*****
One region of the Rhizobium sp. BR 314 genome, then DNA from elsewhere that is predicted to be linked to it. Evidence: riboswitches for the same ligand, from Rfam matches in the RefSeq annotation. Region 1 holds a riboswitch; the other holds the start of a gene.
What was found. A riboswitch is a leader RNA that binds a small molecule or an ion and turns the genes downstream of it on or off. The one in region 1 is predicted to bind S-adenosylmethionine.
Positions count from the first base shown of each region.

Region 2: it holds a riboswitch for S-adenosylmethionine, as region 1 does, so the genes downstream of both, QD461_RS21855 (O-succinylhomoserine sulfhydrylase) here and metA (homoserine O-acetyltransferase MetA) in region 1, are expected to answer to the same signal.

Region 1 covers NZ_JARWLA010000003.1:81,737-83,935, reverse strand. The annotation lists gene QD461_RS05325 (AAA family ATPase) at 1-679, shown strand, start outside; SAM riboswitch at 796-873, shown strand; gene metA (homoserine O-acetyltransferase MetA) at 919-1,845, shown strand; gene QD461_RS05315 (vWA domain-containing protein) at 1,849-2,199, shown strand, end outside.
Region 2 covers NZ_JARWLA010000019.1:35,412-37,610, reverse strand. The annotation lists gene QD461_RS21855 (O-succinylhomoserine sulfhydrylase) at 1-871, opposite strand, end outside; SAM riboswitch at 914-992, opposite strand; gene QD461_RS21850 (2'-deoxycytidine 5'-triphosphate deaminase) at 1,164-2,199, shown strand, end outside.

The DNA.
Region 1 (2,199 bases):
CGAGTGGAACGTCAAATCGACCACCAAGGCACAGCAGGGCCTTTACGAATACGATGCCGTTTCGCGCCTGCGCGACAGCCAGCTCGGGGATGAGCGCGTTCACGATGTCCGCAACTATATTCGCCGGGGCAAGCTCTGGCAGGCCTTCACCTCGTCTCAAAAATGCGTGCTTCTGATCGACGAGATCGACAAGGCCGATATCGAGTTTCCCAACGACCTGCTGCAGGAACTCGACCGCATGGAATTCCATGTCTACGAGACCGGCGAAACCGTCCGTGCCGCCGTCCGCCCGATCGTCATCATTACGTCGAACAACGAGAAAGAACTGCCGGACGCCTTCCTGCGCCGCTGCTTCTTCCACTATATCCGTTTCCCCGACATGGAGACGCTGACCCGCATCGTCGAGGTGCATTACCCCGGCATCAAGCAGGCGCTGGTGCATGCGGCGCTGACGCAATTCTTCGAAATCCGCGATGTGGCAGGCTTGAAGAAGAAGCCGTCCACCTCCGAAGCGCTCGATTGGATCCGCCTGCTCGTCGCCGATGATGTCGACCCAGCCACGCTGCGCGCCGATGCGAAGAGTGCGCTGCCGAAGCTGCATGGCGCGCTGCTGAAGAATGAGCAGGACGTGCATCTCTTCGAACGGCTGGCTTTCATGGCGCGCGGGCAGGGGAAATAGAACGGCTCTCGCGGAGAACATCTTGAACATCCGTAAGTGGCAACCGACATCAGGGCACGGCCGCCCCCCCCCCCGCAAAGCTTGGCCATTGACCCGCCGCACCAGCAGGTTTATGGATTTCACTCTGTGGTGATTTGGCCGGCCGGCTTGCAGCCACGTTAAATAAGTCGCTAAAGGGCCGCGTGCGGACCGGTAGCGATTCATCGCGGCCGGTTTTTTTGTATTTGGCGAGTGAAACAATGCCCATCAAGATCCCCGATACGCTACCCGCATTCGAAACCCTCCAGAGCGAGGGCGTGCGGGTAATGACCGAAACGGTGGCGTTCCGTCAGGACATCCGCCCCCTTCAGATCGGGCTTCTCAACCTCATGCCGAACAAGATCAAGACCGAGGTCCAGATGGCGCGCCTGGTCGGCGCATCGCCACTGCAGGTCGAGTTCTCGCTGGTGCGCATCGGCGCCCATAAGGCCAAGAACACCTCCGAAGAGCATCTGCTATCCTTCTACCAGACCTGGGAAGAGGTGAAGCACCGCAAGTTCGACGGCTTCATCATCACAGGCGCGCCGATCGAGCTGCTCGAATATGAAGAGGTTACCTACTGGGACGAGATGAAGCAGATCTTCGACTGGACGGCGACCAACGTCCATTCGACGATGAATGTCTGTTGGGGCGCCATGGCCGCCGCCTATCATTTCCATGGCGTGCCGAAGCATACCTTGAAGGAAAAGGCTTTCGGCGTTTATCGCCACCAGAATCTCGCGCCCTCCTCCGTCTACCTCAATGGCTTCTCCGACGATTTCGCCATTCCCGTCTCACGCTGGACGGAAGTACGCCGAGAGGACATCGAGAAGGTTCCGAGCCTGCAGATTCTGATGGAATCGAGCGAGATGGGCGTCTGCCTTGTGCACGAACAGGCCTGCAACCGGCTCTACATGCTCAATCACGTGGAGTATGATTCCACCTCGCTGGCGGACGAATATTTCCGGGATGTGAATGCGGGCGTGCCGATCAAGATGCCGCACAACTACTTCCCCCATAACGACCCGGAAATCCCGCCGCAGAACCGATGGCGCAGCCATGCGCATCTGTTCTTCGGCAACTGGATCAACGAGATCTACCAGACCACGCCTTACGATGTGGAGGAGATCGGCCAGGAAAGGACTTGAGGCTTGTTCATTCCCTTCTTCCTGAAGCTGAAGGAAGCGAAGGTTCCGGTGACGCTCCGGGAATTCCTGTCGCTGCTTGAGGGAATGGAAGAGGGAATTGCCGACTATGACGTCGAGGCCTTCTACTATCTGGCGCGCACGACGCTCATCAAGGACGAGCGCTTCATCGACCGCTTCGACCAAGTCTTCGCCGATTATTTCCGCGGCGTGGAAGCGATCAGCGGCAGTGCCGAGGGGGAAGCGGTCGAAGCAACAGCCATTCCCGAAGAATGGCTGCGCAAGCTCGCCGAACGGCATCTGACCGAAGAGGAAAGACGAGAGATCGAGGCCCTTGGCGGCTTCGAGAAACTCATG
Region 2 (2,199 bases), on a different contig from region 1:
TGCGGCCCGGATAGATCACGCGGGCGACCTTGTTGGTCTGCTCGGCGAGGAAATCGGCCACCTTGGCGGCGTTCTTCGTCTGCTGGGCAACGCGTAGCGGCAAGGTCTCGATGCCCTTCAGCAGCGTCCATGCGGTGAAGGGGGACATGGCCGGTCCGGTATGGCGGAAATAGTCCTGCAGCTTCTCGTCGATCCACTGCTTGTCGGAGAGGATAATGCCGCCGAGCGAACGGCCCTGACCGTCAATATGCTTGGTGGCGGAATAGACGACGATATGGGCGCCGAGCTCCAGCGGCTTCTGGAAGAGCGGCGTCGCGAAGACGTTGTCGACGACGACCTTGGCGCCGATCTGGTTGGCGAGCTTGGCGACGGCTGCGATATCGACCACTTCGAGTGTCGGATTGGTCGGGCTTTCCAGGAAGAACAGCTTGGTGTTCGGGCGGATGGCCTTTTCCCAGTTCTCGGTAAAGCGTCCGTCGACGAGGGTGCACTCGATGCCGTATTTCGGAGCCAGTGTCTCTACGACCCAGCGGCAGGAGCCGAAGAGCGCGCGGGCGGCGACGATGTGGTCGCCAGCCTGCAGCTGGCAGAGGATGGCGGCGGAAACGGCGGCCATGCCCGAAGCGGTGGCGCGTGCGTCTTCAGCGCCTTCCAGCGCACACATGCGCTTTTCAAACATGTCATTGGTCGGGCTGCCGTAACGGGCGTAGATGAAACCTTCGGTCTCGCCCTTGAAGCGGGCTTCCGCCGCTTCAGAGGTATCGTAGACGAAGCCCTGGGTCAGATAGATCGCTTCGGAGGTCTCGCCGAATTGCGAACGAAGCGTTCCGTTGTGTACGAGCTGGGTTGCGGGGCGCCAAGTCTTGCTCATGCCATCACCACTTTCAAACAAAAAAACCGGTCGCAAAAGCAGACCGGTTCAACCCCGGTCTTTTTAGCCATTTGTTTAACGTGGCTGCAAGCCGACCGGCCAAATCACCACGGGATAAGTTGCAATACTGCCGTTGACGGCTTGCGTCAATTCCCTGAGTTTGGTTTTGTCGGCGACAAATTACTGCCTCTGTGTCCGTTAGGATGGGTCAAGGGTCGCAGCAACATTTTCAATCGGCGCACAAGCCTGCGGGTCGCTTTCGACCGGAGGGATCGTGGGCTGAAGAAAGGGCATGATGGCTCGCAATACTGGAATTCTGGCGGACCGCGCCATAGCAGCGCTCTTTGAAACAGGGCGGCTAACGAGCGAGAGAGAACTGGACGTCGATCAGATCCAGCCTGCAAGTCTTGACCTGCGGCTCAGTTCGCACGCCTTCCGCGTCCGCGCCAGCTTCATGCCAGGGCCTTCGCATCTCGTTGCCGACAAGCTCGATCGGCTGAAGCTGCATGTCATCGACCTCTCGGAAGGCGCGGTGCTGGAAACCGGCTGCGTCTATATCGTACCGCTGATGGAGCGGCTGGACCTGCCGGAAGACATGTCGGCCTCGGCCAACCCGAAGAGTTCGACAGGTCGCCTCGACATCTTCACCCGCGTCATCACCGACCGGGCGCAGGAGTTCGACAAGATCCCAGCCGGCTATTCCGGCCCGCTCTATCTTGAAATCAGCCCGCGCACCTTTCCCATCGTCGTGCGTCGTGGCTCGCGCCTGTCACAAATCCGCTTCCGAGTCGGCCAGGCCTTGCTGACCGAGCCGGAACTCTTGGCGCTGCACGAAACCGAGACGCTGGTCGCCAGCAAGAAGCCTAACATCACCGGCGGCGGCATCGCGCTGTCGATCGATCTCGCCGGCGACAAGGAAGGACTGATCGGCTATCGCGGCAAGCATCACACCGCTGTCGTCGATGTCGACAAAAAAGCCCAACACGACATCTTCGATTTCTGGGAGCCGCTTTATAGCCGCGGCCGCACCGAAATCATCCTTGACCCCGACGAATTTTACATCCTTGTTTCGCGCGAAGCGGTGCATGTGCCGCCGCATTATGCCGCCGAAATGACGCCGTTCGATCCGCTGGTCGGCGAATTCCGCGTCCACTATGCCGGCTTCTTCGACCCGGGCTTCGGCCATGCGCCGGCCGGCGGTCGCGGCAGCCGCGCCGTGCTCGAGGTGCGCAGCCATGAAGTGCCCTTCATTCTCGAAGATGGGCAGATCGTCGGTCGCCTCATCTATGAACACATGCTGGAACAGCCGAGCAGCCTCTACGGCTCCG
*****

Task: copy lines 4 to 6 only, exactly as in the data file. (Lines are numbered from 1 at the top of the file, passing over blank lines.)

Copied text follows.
Region 2: it holds a riboswitch for S-adenosylmethionine, as region 1 does, so the genes downstream of both, QD461_RS21855 (O-succinylhomoserine sulfhydrylase) here and metA (homoserine O-acetyltransferase MetA) in region 1, are expected to answer to the same signal.

Region 1 covers NZ_JARWLA010000003.1:81,737-83,935, reverse strand. The annotation lists gene QD461_RS05325 (AAA family ATPase) at 1-679, shown strand, start outside; SAM riboswitch at 796-873, shown strand; gene metA (homoserine O-acetyltransferase MetA) at 919-1,845, shown strand; gene QD461_RS05315 (vWA domain-containing protein) at 1,849-2,199, shown strand, end outside.
Region 2 covers NZ_JARWLA010000019.1:35,412-37,610, reverse strand. The annotation lists gene QD461_RS21855 (O-succinylhomoserine sulfhydrylase) at 1-871, opposite strand, end outside; SAM riboswitch at 914-992, opposite strand; gene QD461_RS21850 (2'-deoxycytidine 5'-triphosphate deaminase) at 1,164-2,199, shown strand, end outside.